John Ashton – a “poor priest”

John Ashton was one of the “poor priests” who went to preach to the people; he is variously described as a student, a bachelor of arts and a master of arts at Oxford University. By the summer of 1382 he had garnered sufficient notoriety in the Church`s eyes to be named along with Wickcliffe, Nicholas Hereford, Philip Rappyngdon and Lawrence Bedeman  in a diktat dated 12 June by William Courtney, Archbishop of Canterbury, to the Chancellor of Oxford University. In this the Archbishop wrote  they were “vehemently and notoriously suspected of heresy …. and we suspend the said suspected persons  from every scholistic
act till such time as they shall purge their innocence before us”.

Unable to gain the protection of the Duke of Lancaster on this occasion the preachers were forced to appear before the Archbishop on 20 June where their views and alleged statements were examined. Ashton was  separately interviewed and forced to respond in Latin because the prelates and friars present feared a response from the public standing around them if their business was conducted in the vulgar tongue . Somewhat craftily Ashton interjected with English phrases and gesticulations nevertheless, which probably influenced the crowd and a decision to admonish him, forbidden to preach and required to return  to hear sentence (when the public was not present). This was duly delivered  “According to the canonical sanctions  have been condemned as savouring of heresy and heretical; and declared to be  such: we pronounce and sententially declare to have been and continue to be still, a heretic.”

It seems that on 27 November 1382 Ashton was reconciled to the Archbishop. When appearing before him Ashton confessed to being “too simple and ignorant and therefore  would not, could not, answer anything clearly or distinctly” . A learned professor William Rugge was assigned to him and was taken away to have explanation made to him. Returning after dinner he abjured his heresy.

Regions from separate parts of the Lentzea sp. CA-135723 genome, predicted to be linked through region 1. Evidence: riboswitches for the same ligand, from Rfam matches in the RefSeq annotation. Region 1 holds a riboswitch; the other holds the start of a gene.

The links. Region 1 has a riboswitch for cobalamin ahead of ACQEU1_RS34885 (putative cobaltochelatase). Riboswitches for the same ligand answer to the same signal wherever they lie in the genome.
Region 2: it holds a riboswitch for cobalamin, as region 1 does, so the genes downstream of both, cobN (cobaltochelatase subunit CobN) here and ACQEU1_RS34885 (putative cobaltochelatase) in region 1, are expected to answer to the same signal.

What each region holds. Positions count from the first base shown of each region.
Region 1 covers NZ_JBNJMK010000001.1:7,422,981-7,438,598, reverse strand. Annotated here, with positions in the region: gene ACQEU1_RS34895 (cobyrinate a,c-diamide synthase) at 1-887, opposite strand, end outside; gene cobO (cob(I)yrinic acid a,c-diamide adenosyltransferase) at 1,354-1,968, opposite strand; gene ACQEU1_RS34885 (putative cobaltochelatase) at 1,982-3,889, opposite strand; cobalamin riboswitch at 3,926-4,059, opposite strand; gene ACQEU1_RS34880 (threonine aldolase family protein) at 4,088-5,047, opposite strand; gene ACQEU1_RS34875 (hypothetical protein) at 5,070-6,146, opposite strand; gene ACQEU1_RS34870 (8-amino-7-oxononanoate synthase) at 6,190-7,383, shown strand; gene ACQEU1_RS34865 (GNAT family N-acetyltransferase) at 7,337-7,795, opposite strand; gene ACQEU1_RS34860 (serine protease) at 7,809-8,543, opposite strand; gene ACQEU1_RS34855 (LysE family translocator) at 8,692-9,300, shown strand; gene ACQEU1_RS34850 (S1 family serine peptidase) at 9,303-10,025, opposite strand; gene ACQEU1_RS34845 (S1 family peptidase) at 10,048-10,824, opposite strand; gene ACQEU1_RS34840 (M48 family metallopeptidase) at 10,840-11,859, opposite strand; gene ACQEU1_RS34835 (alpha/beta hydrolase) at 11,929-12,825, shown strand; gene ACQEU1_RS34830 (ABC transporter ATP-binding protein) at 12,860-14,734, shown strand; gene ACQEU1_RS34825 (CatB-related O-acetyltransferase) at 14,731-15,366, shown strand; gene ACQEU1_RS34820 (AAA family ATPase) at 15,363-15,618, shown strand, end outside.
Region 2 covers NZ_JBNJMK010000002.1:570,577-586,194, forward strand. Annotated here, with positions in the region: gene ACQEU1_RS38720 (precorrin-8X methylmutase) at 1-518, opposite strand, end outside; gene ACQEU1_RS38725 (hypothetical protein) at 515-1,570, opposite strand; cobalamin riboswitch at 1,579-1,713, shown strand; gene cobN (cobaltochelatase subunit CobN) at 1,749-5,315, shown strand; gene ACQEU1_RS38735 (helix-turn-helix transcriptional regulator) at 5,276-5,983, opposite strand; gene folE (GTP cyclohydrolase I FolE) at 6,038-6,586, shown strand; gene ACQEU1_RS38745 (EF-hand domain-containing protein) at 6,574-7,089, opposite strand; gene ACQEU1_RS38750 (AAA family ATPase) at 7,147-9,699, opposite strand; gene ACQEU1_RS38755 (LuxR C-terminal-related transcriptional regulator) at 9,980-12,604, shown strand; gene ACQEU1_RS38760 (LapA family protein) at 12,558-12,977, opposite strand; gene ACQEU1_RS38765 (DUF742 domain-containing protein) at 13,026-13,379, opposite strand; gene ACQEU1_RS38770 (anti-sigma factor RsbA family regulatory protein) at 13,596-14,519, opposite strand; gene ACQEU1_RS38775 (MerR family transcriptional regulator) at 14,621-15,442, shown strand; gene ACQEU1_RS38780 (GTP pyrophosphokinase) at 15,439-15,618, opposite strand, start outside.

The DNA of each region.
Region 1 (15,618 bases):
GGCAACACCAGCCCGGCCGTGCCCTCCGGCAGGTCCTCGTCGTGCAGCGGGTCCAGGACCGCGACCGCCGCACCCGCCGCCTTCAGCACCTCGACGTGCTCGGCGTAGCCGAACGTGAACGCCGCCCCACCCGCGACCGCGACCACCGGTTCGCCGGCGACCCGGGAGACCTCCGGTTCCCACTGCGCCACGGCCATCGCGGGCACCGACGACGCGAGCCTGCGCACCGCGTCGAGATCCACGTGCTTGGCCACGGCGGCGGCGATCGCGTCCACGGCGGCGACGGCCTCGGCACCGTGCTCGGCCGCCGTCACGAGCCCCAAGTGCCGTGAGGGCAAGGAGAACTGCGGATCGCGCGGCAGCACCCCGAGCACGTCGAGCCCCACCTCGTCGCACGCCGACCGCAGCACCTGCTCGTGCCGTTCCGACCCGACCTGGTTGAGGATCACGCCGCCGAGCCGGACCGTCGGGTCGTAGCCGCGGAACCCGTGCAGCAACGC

However, this was not the end of matters as Ashton fell foul of Thomas Arundel, archbishop of Canterbury (1397)  who sat in examination of him in London. On this occasion the public “broke open the door of the conclave and did hinder the archbishop himself ”  Arundel was reputedly a particularly vicious and unforgiving prosecutor who detested the people of London, and Ashton was sentenced to perpetual prison, wherein he died.

 This was the time when Londoners were equated with rabble, deemed to be Lollards and followers of Wickcliffe. The Church had no love for them neither had King Richard because amongst other things, he had borrowed a thousand pounds from the City of London  and was avoiding repayment. It was the beginning of his downfall as he removed the Court to York and London generally suffered in consequence. Richard was subsequently deposed in a dispute over his appointment of favourites, who were detested by many in Parliament, and the execution or murder of his uncle, the Duke of Gloucester. He was himself, allegedly starved to death in Pomfret Castle. The accession of Henry of Lancaster, Henry IV, was on 30 September 1399 and his coronation on 13 October – overseen by Thomas Arundel, archbishop of Canterbury, who had returned from exile.